Friday, May 18, 2007

Congratulations, Mayor Comer!!

1) Adoration tonight, 7-8 pm, SAA Church. All are invited!!

2) Congratulations to Theresa Comer, a SAA parishioner, who was recently named mayor of a nearby town. If you see Theresa around the parish, please wish her congrats, and be sure to ask her which town she now runs!
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I am regularly edified by comments of our bloggers. Here are some recent comments that show, thanks be to God, the conversions of heart that are taking place in our midst as well as the deep, spiritual insights of bloggers. God is good!


“I have been going to Mass more regularly every weekend and I feel a conversion process within my heart. I am becoming a more responsible Catholic and it feels great!”


“I met a nice lady in a class I am taking who told me she became Catholic 9 years ago because her son at 15 decided he wanted to be part of the ‘true religion’. She went to say she will never forget the wonderful feeling of being baptized. Although this wonderful event happened 9 years ago she had so much excitement when telling me the story. Her husband who at first didn't like anything about the mass he had attended now only has converted but is more devoted to his new faith than anyone else!”


“In that we are all made in His image and likeness, you are in fact closer to God than you may realize. If your friends are listening and responding, God is listening and responding. If your friends are offering words of advice and encouragement, and lending their support, that is God working through them in your life. When you ‘see and touch’ those human beings, you are looking at the face of God and touching Him.”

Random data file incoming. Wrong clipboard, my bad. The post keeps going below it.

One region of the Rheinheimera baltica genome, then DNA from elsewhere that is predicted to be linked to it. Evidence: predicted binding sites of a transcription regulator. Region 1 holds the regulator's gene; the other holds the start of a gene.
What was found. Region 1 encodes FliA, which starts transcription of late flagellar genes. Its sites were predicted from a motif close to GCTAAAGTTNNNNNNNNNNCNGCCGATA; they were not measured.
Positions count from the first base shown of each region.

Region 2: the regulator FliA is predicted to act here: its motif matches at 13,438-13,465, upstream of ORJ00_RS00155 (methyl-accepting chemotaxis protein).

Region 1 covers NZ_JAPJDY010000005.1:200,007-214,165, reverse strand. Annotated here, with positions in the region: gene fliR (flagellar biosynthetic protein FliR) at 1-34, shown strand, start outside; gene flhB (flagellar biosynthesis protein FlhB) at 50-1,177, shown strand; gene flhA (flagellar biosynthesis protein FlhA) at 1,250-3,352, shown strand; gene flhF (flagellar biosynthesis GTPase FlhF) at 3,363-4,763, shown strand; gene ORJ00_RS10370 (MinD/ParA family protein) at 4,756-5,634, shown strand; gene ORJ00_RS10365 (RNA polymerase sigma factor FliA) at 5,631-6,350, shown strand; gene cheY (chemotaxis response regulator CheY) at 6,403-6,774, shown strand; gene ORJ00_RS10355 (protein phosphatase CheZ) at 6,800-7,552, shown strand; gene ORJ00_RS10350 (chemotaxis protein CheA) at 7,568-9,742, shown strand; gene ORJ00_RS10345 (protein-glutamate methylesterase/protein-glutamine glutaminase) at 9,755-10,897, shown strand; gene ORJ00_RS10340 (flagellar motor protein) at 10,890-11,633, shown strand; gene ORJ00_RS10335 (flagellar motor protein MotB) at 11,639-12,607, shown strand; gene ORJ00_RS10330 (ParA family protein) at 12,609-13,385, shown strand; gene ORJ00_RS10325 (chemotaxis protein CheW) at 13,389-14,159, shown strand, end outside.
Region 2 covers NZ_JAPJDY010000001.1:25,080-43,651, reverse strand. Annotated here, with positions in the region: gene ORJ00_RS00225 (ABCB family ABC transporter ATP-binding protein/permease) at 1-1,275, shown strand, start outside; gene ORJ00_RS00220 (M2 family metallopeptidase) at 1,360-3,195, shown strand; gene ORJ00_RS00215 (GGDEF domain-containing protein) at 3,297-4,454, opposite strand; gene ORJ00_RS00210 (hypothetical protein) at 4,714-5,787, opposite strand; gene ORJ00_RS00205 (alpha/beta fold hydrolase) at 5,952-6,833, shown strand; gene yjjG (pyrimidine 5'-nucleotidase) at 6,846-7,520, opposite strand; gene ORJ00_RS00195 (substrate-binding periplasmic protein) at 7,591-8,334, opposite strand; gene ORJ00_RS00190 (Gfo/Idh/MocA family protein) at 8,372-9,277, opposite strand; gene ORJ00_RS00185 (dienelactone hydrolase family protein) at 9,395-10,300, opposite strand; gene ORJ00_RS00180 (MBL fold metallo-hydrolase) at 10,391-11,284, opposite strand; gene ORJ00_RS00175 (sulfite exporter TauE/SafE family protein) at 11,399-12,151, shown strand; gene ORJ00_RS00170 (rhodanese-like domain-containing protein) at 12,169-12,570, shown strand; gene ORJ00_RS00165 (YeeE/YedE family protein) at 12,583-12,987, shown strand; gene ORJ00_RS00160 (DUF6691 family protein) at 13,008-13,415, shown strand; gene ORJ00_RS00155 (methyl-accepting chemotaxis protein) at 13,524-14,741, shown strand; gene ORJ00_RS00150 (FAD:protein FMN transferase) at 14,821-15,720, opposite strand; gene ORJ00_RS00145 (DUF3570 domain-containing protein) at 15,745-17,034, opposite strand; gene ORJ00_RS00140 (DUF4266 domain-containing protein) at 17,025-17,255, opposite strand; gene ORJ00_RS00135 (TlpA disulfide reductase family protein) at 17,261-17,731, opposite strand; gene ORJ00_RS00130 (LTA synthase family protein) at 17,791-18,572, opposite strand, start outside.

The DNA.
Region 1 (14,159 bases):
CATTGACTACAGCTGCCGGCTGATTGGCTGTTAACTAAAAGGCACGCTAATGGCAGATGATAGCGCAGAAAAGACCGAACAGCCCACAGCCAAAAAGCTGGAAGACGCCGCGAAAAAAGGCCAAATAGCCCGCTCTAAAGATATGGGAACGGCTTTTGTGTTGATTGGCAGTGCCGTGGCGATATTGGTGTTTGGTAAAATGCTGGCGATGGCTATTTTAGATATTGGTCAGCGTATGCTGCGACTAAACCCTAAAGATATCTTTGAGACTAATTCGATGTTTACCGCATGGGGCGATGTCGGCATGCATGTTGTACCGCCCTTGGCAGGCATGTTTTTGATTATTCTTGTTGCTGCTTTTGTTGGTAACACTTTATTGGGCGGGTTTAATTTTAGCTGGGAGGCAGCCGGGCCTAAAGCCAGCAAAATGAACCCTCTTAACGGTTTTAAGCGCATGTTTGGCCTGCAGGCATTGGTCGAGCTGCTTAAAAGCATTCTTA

“Went to an amazing talk and healing Mass at my parish!!!!”


“I made a decision a few years ago to refrain from participation with gossip. I do not gossip about others, and I do not listen to others doing it. I frequently excuse myself from someone or some group who is engaged in talking about someone else. It isn't because I am "shocked" or "appauled" by their behavior. Rather, I walk away because I know how easy it is to get embroiled in it. It's tempting to momentarily feel good about myself by looking down on the actions of someone else. That definately distracts me from becoming the person I want to be.”


“Okay this is it-another 3 more days and I commit myself to a Franciscan lay order… this is so exciting!! I wonder what major changes I will have to do with my life. Whatever it is bring it on I CAN handle it!!”

“Can you give more detail as to the who & when for confession schedule. It's been about 20 yrs since I've made confession…”

14 Comments:

At 10:57 AM, Anonymous Anonymous said...

When people say things on this blog that are not so positive -- that receiving the sacraments and praying leaves them feelng empty and unmoved, they are generally chided and told that it's not about their feelings. But the positive comments are full of language like "it feels so good" "confession brings me peace" "I felt one with God" "going to Adoration makes me feel grounded." These comments are hailed but they are largely expressions of feelings too. I do not think you can separate religous experience from emotional/psychological experience. Why do most people resist that notion? One possible reason that comes to mind is that if religious experience is a function of our psychology and/or emotions, that comes dangerously close to saying that there is no external truth involved in our religion. It's a depressing thought but I go there a lot.

 
At 11:07 AM, Anonymous Anonymous said...

"I am regularly edified by comments of our bloggers. Here are some recent comments that show, thanks be to God, the conversions of heart that are taking place in our midst as well as the deep, spiritual insights of bloggers. God is good!"

Hey, I made a few of those comments!
Thanks for posting them!

 
At 11:52 AM, Anonymous mindy said...

Teresa-
Wow- the many hats of Mrs. Comer! Bingo lady, substitute teacher extrodinare, mega mom, volunteer of the century and now elected official!!! I am truly impressed, but did you ever figure out where to put the holy water?!!!

To the anon-